Deborah Carlson’s German shepherd, Frieda, is obsessed by bugs, so much so that she recently swallowed more than a dozen fishing flies.
“She has been eating bugs in the backyard all summer. She is almost manic about it,” said Carlson of Pullman. “She will go around and jump against the fence and grab bugs.”
So it may not be surprising the dog would be highly interested in imitation bugs designed to fool trout. But that was far from Carlson’s mind when she came home one evening recently to feed the dog and drop off some supplies she’d picked up for a fishing trip before heading back to work.
When she returned four hours later, Carlson found Frieda had knocked her fishing supplies off the counter. As she cleaned up the mess she noticed a container of dry flies was empty.
“I had 16 brand-new flies. I had not had time to crimp the barbs yet so they were barbed,” she said. “I took a pencil and sifted through all the chewed-up paper on the floor and could not find any of the flies.”
What to do? Carlson said the dog is a money pit. She suffers from epilepsy and is on medication and has had a few other health problems.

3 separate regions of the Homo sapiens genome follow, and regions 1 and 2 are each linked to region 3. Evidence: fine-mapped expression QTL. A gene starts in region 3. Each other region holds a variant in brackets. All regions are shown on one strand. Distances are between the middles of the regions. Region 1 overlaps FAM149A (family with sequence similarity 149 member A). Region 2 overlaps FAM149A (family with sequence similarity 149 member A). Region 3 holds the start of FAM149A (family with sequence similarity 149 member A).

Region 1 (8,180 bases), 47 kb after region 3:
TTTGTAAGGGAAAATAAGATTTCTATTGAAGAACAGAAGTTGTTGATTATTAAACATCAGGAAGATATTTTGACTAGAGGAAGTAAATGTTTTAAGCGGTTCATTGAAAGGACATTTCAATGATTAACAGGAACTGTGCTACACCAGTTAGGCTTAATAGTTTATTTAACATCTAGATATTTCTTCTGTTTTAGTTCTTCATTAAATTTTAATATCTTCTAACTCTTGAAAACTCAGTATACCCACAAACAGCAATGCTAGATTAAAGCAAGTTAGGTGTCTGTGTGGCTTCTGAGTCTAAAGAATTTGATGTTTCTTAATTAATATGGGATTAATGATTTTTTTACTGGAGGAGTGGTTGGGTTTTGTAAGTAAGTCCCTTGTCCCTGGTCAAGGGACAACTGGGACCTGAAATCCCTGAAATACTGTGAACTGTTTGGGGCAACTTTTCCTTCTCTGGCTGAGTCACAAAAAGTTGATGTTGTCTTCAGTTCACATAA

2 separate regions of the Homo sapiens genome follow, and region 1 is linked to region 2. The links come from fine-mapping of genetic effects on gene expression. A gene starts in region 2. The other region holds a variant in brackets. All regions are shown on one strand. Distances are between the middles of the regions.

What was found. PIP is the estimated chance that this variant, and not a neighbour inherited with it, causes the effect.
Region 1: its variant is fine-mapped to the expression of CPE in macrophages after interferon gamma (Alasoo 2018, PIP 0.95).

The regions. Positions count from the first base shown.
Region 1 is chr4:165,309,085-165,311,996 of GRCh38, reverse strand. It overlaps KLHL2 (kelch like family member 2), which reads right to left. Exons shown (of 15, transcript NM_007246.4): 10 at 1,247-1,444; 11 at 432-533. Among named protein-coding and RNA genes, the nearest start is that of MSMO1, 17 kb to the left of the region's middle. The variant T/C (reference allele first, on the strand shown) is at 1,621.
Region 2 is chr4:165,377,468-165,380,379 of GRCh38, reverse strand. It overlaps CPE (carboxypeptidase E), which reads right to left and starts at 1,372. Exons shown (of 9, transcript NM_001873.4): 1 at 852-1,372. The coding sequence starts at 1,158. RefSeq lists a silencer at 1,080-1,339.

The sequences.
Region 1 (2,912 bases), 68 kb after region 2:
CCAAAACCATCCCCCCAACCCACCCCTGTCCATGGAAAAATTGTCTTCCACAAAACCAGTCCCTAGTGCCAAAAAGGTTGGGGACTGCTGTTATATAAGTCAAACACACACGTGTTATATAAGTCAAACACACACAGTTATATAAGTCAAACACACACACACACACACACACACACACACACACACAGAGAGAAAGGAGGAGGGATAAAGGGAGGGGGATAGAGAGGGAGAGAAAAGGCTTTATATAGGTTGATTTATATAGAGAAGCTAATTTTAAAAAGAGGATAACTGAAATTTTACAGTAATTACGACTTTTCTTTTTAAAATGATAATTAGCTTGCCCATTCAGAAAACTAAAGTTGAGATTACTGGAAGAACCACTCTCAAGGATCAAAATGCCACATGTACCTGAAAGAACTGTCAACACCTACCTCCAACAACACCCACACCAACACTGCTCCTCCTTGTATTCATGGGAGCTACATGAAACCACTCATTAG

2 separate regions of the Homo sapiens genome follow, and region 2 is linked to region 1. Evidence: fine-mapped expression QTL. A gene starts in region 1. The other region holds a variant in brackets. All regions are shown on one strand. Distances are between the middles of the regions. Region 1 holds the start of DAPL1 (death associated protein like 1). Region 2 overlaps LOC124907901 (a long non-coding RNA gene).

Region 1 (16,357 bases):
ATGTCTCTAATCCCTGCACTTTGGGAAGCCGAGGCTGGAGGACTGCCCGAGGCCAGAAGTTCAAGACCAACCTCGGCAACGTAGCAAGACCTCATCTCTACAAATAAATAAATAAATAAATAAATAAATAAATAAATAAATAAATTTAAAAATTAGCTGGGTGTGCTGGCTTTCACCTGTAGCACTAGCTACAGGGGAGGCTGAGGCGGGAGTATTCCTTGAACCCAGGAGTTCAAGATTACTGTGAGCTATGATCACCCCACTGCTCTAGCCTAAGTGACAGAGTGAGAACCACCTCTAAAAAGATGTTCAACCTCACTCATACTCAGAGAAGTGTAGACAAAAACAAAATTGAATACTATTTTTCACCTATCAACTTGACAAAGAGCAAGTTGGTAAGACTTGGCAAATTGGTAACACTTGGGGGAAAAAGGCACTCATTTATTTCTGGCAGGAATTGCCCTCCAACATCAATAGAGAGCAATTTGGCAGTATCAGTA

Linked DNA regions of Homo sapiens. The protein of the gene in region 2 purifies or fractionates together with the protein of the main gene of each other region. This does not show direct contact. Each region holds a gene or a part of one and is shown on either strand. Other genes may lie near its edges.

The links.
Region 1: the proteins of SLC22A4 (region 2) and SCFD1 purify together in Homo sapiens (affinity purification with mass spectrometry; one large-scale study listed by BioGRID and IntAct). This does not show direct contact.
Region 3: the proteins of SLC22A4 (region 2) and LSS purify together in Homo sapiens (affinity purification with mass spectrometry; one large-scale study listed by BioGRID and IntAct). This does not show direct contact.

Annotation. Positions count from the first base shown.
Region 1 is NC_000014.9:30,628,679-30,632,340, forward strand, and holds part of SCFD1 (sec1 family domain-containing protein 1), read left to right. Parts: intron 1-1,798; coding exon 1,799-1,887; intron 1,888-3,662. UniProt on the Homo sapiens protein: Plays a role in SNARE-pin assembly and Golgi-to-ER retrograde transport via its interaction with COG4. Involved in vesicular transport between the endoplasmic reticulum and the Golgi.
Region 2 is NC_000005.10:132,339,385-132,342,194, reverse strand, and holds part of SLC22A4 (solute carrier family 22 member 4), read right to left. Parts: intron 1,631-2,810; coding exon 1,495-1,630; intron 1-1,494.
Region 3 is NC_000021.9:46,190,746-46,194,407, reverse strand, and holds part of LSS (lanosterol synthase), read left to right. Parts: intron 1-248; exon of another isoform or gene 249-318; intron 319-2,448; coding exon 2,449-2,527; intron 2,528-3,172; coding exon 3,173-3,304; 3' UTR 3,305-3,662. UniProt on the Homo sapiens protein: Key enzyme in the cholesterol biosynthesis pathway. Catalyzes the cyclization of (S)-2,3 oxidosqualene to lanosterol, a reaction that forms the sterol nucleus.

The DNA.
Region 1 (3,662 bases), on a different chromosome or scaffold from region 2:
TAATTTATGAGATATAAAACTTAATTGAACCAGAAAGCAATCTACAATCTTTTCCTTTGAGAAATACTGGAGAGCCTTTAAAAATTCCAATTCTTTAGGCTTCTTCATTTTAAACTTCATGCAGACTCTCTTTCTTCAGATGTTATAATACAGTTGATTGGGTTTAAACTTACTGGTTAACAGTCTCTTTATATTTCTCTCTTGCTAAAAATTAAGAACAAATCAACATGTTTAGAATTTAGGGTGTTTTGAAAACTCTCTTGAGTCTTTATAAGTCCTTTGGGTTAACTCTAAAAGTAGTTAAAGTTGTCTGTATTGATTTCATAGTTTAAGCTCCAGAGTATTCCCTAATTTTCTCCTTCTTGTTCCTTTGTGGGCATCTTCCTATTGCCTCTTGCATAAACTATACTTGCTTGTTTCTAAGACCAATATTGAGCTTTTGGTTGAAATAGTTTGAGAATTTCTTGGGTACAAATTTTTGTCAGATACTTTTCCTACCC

“I love her but I’m not operating,” she said to herself. “She is either going to live or die. Plus, I was leaving town in a day.”
Carlson works at Washington State University so she e-mailed a friend at the school’s College of Veterinary Medicine asking advice. She was told she should bring the dog in for X-rays so they would know what Frieda’s chances were.
The scans showed 15 flies had made it through the dog’s throat, stomach and intestines and were “on the home stretch.” The 16th fly was never found.
Frieda ended up passing all 15 flies without problem.
“It’s just amazing none got stuck in her stomach or throat, and these were barbed,” Carlson said. “It’s just one more thing to go in her little scrapbook.”
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